• Mon. Jul 22nd, 2024

Tensions in the Middle East are escalating beyond Israel. Here’s where.


Jan 4, 2024


The simmering crisis in the Middle East, sparked by the start of the war in Gaza nearly three months ago, threatens to boil over amid strikes and violence across the region.

Notably, tensions are growing despite few indications that actors in the region are eager to fight. Most notably, Iran and its allies have largely refrained from open warfare against Israel and its allies since the Oct. 7 attack led by Hamas.

However, experts warn that given the range of actions happening across the region, and the array of actors with different motivations, a simple miscalculation could quickly spiral out of control.

“They’re playing a very dangerous game — it’s chicken, basically,” said Joost Hiltermann, a Middle East expert at the International Crisis Group, of the various actors in the Middle East. “Any miscalculation, any miscommunication, any accidental strike could trigger a major escalation.”

The first days of 2024 have seen a string of targeted killings across the Middle East, sparked by the war in Gaza. Here are some of the flash points. (Video: Joe Snell/The Washington Post)

This week alone has seen the targeted killing of a top Hamas leader in Beirut and a leader of an Iraqi militia in Baghdad. Last week, a senior member of the Islamic Revolutionary Guard Corps was killed in Damascus. In the Red Sea, Yemen’s Houthi rebels have continued their threats to disrupt commercial shipping despite the warning of military action from the United States and its allies.

Iran, a key backer of the anti-U.S. “axis of resistance,” is also reeling from a bomb attack that killed 95 people on Wednesday, for which the Islamic State claimed responsibility. The attack took place at an event commemorating Maj. Gen. Qasem Soleimani on the fourth anniversary of his assassination in a U.S. drone strike in Iraq in 2020.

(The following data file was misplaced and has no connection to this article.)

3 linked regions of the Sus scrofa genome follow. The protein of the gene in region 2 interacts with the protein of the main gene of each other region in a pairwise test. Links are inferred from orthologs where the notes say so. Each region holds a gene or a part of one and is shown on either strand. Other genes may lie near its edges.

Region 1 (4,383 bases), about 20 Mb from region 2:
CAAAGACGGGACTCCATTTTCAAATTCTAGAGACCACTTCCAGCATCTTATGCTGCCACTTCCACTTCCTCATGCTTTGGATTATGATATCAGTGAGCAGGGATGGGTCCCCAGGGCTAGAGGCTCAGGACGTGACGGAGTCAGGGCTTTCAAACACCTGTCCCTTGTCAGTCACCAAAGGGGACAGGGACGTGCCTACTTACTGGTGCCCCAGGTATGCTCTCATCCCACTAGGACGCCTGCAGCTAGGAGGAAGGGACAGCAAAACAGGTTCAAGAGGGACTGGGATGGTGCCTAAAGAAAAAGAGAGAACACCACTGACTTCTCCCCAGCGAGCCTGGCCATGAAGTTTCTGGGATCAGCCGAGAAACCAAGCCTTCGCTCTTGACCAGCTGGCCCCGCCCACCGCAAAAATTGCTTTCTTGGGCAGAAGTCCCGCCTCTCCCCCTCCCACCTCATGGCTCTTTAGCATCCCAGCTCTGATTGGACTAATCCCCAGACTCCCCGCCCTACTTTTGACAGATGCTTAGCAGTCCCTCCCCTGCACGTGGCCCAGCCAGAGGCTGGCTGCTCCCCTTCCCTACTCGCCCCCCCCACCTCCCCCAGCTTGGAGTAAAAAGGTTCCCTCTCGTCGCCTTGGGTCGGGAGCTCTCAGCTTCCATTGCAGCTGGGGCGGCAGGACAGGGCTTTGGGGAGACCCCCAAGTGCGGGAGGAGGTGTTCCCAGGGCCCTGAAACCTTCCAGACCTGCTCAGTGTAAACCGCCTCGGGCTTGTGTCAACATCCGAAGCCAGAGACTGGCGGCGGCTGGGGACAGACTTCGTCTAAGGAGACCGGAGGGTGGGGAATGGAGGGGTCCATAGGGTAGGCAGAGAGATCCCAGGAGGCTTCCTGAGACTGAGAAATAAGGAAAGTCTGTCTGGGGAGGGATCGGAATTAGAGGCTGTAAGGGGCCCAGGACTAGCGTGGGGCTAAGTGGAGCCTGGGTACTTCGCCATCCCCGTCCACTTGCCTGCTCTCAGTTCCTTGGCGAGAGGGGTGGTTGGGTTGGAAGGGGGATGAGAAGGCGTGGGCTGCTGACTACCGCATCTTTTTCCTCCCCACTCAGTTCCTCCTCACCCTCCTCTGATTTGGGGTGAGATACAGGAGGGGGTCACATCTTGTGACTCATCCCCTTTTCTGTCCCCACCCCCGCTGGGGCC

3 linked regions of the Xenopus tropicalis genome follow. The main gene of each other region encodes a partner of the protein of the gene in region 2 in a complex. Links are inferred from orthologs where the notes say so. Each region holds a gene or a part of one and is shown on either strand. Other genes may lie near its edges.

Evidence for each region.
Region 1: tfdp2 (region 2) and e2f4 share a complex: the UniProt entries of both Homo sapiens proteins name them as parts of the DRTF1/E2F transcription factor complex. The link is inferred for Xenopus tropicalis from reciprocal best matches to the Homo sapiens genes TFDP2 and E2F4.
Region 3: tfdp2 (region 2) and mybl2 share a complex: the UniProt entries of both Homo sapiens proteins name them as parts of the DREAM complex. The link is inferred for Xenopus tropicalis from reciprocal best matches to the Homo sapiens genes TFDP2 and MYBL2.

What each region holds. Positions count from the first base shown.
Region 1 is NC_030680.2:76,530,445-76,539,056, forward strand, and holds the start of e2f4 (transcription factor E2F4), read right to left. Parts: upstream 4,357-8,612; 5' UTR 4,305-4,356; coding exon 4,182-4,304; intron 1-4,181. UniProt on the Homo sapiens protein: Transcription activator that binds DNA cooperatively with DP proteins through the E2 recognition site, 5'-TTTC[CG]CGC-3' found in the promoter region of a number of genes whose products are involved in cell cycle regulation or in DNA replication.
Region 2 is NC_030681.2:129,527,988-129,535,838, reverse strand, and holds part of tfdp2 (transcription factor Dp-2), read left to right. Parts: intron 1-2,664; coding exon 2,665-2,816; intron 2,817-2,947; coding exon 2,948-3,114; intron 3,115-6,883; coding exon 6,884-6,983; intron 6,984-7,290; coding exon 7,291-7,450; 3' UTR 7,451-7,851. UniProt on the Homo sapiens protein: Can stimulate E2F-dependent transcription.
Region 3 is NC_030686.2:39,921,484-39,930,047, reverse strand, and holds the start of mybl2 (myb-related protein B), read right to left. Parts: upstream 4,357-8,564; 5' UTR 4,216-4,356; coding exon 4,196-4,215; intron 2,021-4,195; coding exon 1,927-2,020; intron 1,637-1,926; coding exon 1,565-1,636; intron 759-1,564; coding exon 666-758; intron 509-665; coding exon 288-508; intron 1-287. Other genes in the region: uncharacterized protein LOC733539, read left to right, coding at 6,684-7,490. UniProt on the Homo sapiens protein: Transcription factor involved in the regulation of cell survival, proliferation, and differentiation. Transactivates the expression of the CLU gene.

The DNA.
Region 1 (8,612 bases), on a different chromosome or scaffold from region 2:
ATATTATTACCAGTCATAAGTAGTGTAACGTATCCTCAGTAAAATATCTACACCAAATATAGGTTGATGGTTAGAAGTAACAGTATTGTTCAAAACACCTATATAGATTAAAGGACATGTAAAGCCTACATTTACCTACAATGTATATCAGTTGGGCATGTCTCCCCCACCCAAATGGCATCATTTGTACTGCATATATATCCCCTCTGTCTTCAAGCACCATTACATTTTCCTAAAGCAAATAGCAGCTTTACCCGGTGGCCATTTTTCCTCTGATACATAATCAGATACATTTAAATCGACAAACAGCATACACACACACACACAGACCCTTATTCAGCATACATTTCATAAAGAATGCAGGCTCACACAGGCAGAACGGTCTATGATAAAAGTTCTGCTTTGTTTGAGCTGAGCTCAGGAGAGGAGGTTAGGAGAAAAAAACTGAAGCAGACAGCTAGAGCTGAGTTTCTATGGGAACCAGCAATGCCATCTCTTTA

Late last month, Israeli Defense Minister Yoav Gallant told a parliamentary committee that the country was already defending itself in a “multi-arena” war that went beyond Gaza and the West Bank.

“I say here in the most explicit way: Anyone who acts against us is a potential target. There is no immunity for anyone,” Gallant said.

Here are some of the flash points across the region:

A senior Hamas official was killed in a strike in Beirut on Tuesday that bore all the hallmarks of a targeted killing by Israel.

Saleh Arouri is the highest-ranking Hamas official killed since Oct. 7, when the Palestinian group led a cross-border attack into Israel that killed 1,200. Israeli officials have warned that they would target Hamas officials living internationally, though they have not claimed direct responsibility for the killing of Arouri.

The assassination comes amid long-running speculation that Hezbollah may join Hamas’s war against Israel. Since Oct. 7, the militant group has engaged in cross-border attacks on Israel, though it is generally considered to have held back from full hostilities.

Hamas said an explosion in Beirut on Jan. 2 killed senior leader Saleh Arouri. A U.S. defense official said Israel was behind the strike. (Video: AP)

Arouri was killed in Dahieh, a residential neighborhood near Beirut that is considered a Hezbollah stronghold. Hasan Nasrallah, the leader of Hezbollah, said in a speech Wednesday that there would be a “response and punishment” to the assassination of Arouri.

Rym Momtaz, a fellow with the International Institute for Strategic Studies, said that Hezbollah would likely face pressure from its supporters to respond, but that it also had to factor in Lebanon’s precarious economic situation.

“A big part of the Lebanese population just cannot even fathom going through another war, given what they’re already going through right now,” Momtaz said, referring to a financial crisis in the country that has plunged 82 percent of the country into poverty.

Beirut killing puts target on Hamas leaders — wherever they are

An Iranian-linked militia commander was killed in Baghdad on Thursday in a rare U.S. airstrike in the center of the Iraqi capital.

The target, Mushtaq Talib al-Saidi, was deputy commander of operations in the Baghdad region for the militia Harakat Hezbollah al-Nujaba, according to a statement by the group. The militia had claimed responsibility for several attacks on U.S. troops in Iraq since Oct. 7 — part of a broader spate of recent attacks that aim to force the United States to end its presence in Iraq.

Harakat Hezbollah al-Nujaba is part of a coalition of Iranian-backed groups known as the Popular Mobilization Forces (PMF) that worked with the Iraqi military to defeat the Islamic State after it took over much of the country in 2014. The militia officially falls under the command of the Iraqi army.